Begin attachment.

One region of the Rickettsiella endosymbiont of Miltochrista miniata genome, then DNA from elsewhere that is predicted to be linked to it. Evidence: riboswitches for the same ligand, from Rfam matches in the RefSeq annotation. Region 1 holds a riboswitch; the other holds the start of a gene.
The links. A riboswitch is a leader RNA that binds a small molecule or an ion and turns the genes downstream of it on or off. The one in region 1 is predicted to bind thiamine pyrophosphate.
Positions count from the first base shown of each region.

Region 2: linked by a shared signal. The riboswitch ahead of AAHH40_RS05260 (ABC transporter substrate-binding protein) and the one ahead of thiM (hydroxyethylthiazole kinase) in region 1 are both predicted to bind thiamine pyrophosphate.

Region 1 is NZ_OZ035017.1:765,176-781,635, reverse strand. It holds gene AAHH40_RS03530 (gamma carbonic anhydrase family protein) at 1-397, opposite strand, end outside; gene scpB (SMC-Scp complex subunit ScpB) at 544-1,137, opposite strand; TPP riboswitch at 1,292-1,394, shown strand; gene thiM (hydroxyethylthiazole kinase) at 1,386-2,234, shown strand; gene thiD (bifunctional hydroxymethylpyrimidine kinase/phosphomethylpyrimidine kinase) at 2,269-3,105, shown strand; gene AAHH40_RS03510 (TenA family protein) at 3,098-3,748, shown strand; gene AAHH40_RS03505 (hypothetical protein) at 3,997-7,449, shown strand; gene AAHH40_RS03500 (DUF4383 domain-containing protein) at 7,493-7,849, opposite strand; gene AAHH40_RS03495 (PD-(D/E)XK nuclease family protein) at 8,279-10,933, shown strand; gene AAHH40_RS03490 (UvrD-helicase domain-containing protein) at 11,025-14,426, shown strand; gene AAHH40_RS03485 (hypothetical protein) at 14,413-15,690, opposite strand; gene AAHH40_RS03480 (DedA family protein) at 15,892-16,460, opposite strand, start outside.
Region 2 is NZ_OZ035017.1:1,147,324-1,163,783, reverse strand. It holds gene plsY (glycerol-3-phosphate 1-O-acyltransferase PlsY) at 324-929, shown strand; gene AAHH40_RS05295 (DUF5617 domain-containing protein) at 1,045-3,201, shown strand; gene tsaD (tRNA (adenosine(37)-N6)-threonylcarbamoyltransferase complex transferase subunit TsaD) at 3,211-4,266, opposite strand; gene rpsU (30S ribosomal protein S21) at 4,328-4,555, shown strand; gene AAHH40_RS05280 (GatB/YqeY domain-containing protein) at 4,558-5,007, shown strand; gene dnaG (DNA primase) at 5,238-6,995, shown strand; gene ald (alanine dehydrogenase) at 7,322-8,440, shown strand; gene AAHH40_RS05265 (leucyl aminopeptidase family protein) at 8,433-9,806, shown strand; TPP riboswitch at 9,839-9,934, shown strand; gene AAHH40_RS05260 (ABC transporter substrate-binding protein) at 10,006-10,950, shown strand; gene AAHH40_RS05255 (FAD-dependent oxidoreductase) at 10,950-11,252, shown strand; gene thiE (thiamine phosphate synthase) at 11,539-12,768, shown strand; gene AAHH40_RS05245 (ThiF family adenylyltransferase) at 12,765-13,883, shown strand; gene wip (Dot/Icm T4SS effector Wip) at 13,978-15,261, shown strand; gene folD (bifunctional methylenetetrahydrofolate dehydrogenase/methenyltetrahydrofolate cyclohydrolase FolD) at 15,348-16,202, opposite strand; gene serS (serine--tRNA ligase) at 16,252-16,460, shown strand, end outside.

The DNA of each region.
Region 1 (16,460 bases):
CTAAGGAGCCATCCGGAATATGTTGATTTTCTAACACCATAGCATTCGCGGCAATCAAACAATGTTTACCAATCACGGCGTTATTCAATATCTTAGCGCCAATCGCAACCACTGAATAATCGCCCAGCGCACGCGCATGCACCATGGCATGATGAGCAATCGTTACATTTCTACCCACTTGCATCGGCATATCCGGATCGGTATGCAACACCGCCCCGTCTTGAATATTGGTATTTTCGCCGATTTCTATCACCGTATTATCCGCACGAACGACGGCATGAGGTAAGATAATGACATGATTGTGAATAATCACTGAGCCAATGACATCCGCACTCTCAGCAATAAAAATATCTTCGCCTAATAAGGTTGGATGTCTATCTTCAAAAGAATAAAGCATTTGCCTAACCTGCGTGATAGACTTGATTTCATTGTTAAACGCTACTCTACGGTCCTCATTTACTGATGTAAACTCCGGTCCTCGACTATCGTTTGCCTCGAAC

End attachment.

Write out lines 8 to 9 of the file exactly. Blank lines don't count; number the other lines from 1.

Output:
Region 1 (16,460 bases):
CTAAGGAGCCATCCGGAATATGTTGATTTTCTAACACCATAGCATTCGCGGCAATCAAACAATGTTTACCAATCACGGCGTTATTCAATATCTTAGCGCCAATCGCAACCACTGAATAATCGCCCAGCGCACGCGCATGCACCATGGCATGATGAGCAATCGTTACATTTCTACCCACTTGCATCGGCATATCCGGATCGGTATGCAACACCGCCCCGTCTTGAATATTGGTATTTTCGCCGATTTCTATCACCGTATTATCCGCACGAACGACGGCATGAGGTAAGATAATGACATGATTGTGAATAATCACTGAGCCAATGACATCCGCACTCTCAGCAATAAAAATATCTTCGCCTAATAAGGTTGGATGTCTATCTTCAAAAGAATAAAGCATTTGCCTAACCTGCGTGATAGACTTGATTTCATTGTTAAACGCTACTCTACGGTCCTCATTTACTGATGTAAACTCCGGTCCTCGACTATCGTTTGCCTCGAAC